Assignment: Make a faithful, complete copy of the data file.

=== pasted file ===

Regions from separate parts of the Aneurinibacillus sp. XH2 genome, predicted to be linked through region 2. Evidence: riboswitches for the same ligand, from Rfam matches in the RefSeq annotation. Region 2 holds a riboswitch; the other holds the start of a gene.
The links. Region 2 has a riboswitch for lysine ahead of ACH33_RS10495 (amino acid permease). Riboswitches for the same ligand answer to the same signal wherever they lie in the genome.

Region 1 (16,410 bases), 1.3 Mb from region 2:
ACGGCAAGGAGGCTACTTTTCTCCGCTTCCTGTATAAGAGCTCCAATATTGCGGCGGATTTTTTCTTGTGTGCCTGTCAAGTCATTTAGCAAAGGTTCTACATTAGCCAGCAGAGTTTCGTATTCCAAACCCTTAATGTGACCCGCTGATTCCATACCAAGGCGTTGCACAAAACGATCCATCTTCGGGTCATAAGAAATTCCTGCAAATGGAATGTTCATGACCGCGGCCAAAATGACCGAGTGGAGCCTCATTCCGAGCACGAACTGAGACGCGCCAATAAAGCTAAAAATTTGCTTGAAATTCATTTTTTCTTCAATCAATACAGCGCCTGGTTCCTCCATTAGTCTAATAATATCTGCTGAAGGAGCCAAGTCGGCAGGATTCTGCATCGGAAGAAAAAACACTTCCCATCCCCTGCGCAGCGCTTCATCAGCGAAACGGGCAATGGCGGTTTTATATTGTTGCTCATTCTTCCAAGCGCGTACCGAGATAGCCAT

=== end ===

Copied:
Regions from separate parts of the Aneurinibacillus sp. XH2 genome, predicted to be linked through region 2. Evidence: riboswitches for the same ligand, from Rfam matches in the RefSeq annotation. Region 2 holds a riboswitch; the other holds the start of a gene.
The links. Region 2 has a riboswitch for lysine ahead of ACH33_RS10495 (amino acid permease). Riboswitches for the same ligand answer to the same signal wherever they lie in the genome.

Region 1 (16,410 bases), 1.3 Mb from region 2:
ACGGCAAGGAGGCTACTTTTCTCCGCTTCCTGTATAAGAGCTCCAATATTGCGGCGGATTTTTTCTTGTGTGCCTGTCAAGTCATTTAGCAAAGGTTCTACATTAGCCAGCAGAGTTTCGTATTCCAAACCCTTAATGTGACCCGCTGATTCCATACCAAGGCGTTGCACAAAACGATCCATCTTCGGGTCATAAGAAATTCCTGCAAATGGAATGTTCATGACCGCGGCCAAAATGACCGAGTGGAGCCTCATTCCGAGCACGAACTGAGACGCGCCAATAAAGCTAAAAATTTGCTTGAAATTCATTTTTTCTTCAATCAATACAGCGCCTGGTTCCTCCATTAGTCTAATAATATCTGCTGAAGGAGCCAAGTCGGCAGGATTCTGCATCGGAAGAAAAAACACTTCCCATCCCCTGCGCAGCGCTTCATCAGCGAAACGGGCAATGGCGGTTTTATATTGTTGCTCATTCTTCCAAGCGCGTACCGAGATAGCCAT